Parts Landscape Sees More Leasing

Iberia aircraft engine and technicians
AvAir’s purchase of surplus inventory from airlines such as Iberia has helped it build up its stock and offer more tailored services, including parts leasing, to customers.
Credit: Iberia

Whether managing steady annual-growth rates or working to rebuild businesses decimated by a demand downturn, airlines and aftermarket providers always share one common trait—uniqueness. 

“There are some patterns and similarities,” says AvAir CEO Mike Bianco. “But no two operators [and] no two MRO providers are the same.”

Such variation within a service provider’s customer base fosters opportunity. One ramification from the recent downturn is customers looking at more ways to lighten their balance sheets. For well-capitalized parts suppliers such as AvAir, parts leasing is increasingly another intriguing option.

Leasing is hardly new to aviation. Growth among lessors means aircraft and engines will soon be more likely to be leased than not. Leasing has played a role in the parts world as well, typically with larger components such as landing gear and auxiliary power units (APU). But the trend is spreading, as customers seek ways to both take pressure off balance sheets and inject cash. 

AvAir, which completed a private equity-backed management buyout in 2019 in part to have funds available to spend on attractive deals, is among those reaping the benefits.

“We’re seeing it pretty heavily on the component side,” Bianco says. “Not quite into the engine internal [areas], but line-replaceable units and some other external parts like fan blades and other [non-engine] components.”

The reasons are straightforward, he says. “You lease landing gear and APUs because they are big and expensive and cumbersome on a balance sheet. Well, so is an entire inventory of avionics.”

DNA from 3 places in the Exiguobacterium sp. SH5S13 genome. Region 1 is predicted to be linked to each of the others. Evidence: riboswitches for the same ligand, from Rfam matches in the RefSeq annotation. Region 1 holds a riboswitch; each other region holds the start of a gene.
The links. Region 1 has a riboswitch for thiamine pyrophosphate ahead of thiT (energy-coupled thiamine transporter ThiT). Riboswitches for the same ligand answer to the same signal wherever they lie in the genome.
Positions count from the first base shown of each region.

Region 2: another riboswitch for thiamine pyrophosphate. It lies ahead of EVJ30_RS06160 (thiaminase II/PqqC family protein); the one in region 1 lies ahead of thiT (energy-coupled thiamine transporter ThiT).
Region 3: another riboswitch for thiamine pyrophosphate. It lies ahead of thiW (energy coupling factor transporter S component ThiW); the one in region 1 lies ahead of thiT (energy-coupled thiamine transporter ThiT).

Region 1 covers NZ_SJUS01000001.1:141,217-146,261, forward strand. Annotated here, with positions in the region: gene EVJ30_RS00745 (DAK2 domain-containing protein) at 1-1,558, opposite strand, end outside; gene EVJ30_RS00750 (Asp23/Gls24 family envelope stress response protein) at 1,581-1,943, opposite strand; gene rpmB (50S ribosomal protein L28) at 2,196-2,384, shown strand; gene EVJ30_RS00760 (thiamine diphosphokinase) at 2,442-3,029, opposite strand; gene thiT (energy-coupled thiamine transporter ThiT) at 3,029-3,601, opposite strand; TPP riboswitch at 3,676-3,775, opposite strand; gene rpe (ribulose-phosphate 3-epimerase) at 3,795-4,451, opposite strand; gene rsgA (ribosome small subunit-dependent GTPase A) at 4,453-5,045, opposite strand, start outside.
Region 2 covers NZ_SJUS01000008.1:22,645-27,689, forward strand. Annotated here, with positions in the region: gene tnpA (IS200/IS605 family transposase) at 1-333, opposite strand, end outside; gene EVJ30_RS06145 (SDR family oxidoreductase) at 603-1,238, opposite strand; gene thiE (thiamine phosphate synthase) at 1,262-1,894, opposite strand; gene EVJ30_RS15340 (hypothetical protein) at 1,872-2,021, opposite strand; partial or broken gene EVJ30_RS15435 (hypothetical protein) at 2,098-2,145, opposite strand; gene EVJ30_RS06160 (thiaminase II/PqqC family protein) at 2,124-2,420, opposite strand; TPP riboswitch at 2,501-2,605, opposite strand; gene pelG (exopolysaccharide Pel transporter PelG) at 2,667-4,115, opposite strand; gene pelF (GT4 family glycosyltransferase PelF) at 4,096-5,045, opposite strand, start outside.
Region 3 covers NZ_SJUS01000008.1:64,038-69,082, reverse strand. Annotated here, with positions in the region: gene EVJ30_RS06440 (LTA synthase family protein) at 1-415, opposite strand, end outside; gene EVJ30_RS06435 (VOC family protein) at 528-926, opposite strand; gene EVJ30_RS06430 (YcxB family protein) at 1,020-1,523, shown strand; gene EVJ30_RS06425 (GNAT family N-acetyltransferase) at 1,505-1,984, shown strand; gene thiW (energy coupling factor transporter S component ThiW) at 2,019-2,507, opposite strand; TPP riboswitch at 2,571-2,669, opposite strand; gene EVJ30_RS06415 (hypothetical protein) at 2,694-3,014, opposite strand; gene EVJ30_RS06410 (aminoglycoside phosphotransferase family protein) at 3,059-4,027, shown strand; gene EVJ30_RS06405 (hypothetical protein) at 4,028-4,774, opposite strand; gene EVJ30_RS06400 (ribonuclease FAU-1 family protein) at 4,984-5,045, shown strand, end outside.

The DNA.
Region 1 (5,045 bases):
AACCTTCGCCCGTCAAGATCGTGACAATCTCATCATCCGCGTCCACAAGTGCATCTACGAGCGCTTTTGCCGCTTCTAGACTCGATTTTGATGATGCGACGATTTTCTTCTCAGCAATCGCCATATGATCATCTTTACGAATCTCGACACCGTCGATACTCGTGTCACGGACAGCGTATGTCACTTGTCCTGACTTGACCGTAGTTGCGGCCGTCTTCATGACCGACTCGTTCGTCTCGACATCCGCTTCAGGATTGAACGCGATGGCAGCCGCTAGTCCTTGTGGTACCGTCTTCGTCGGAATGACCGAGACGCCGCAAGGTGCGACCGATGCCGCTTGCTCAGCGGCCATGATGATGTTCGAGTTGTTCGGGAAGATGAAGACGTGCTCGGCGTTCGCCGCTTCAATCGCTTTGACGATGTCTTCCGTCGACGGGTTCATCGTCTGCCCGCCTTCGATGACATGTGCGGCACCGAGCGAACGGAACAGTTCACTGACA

Bianco sees several factors driving the shift. The largest is a desire to use surplus assets to generate much-needed cash. While some carriers have used their inventories as loan collateral, that only shifts the problem to a different part of the balance sheet.

“You can’t get true liquidity with the help of a bank,” Bianco says. “A bank is not going to buy material from you. The only people who are going to invest in that type of inventory to free up working capital for some of these larger operations is a company like AvAir.”

Another factor that could have staying power is a shift away from power-by-the-hour and similar long-term agreements. A sudden dip in flying hours that comes with a demand slump can leave suppliers with cash-flow issues and operators paying a stipulated minimum fee for parts they are not using. During the most recent crisis, both sides began to seek alternatives. Suppliers sought to offload unneeded parts in exchange for cash, while operators wanted less financial risk tied to their inventory.

Although parts suppliers will still tailor their offerings to customer needs and set up as many long-term agreements as they can sell, Bianco sees end-users driving change.

“Power-by-the-hour was the mainstay if you didn’t want to own the parts,” Bianco says. “I think that it’s going to be less common. People will still do it, for sure. There’s no doubt in my mind it works for certain folks. But there’s a pretty deep list of operators who are looking for alternatives that are less risky.”

Sean Broderick

Senior Air Transport & Safety Editor Sean Broderick covers aviation safety, MRO, and the airline business from Aviation Week Network's Washington, D.C. office.